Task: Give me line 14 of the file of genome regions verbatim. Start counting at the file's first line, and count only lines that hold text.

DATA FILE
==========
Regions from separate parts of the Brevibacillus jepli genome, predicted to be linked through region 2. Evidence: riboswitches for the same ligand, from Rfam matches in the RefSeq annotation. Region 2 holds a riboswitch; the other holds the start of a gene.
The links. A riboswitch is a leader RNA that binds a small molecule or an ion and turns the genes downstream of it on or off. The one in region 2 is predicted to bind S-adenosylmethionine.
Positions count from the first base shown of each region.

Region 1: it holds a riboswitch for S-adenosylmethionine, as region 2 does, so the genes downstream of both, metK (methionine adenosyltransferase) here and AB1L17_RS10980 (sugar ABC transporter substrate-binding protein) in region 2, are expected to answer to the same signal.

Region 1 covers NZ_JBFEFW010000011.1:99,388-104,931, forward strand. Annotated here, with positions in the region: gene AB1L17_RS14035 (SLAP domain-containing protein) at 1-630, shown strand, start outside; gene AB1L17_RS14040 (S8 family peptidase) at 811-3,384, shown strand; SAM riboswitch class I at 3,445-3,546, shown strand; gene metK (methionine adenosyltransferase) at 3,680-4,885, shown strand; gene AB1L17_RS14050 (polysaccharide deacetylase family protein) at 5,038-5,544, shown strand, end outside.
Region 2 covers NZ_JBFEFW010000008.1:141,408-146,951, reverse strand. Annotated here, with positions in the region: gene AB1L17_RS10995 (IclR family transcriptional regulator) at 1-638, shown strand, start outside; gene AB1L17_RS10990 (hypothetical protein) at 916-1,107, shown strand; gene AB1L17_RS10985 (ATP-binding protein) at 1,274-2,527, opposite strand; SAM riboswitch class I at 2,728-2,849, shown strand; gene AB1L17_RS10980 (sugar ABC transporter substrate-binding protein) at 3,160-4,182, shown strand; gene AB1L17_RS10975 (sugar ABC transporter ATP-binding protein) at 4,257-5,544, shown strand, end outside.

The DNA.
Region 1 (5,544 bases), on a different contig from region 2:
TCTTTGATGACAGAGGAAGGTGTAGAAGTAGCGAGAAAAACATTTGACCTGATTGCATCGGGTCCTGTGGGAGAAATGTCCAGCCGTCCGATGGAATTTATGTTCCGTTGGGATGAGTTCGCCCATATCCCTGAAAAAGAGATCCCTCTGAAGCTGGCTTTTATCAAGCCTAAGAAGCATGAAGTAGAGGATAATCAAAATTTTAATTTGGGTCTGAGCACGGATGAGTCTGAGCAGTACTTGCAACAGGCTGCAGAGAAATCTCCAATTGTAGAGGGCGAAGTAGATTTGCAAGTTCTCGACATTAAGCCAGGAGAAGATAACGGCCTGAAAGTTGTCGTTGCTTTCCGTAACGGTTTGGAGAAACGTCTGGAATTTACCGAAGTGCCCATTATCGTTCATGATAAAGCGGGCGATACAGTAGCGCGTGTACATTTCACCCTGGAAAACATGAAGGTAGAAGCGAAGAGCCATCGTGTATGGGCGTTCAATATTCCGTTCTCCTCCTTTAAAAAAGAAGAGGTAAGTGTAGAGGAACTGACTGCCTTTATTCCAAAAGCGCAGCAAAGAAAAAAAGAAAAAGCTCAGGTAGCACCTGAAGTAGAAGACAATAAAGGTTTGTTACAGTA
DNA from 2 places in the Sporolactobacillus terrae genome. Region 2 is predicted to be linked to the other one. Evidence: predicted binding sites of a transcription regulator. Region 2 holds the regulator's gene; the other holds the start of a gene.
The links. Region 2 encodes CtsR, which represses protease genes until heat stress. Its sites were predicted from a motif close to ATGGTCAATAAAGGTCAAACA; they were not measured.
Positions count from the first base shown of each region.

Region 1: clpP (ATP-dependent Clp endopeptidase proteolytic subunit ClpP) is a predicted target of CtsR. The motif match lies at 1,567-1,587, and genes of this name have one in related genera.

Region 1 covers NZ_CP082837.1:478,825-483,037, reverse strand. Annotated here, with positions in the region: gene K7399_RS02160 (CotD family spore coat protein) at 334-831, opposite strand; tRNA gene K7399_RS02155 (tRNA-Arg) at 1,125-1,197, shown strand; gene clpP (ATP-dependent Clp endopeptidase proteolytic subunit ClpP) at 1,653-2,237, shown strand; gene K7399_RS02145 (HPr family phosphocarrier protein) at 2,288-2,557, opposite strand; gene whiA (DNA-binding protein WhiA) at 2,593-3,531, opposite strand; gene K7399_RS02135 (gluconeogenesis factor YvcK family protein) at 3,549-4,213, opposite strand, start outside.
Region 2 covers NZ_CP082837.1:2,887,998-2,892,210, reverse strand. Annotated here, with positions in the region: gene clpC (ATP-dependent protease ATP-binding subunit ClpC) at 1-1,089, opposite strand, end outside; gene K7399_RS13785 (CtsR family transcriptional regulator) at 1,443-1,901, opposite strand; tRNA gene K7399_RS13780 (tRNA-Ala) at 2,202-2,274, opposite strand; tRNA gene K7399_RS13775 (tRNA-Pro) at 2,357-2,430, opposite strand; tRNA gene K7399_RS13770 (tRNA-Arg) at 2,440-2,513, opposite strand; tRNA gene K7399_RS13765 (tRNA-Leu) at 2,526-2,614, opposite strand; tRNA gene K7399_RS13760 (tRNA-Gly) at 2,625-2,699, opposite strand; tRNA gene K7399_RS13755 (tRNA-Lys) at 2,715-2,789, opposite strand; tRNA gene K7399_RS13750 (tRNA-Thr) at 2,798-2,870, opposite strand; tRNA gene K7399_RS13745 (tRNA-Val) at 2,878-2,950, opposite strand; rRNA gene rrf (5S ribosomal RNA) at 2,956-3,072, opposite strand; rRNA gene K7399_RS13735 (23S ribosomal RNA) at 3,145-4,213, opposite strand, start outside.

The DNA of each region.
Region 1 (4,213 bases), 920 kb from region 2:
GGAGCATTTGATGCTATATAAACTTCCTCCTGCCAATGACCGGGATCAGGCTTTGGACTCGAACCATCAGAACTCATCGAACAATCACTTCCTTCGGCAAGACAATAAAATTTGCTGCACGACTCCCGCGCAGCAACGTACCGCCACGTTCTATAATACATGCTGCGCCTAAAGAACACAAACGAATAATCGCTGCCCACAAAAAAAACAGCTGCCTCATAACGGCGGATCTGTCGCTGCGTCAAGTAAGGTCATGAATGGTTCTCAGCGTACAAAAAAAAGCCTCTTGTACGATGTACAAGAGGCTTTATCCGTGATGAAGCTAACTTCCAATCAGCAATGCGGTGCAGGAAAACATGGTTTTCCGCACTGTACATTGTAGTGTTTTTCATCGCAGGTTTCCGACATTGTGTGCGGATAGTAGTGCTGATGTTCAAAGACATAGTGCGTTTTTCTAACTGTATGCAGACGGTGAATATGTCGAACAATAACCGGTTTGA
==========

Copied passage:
Region 1 covers NZ_CP082837.1:478,825-483,037, reverse strand. Annotated here, with positions in the region: gene K7399_RS02160 (CotD family spore coat protein) at 334-831, opposite strand; tRNA gene K7399_RS02155 (tRNA-Arg) at 1,125-1,197, shown strand; gene clpP (ATP-dependent Clp endopeptidase proteolytic subunit ClpP) at 1,653-2,237, shown strand; gene K7399_RS02145 (HPr family phosphocarrier protein) at 2,288-2,557, opposite strand; gene whiA (DNA-binding protein WhiA) at 2,593-3,531, opposite strand; gene K7399_RS02135 (gluconeogenesis factor YvcK family protein) at 3,549-4,213, opposite strand, start outside.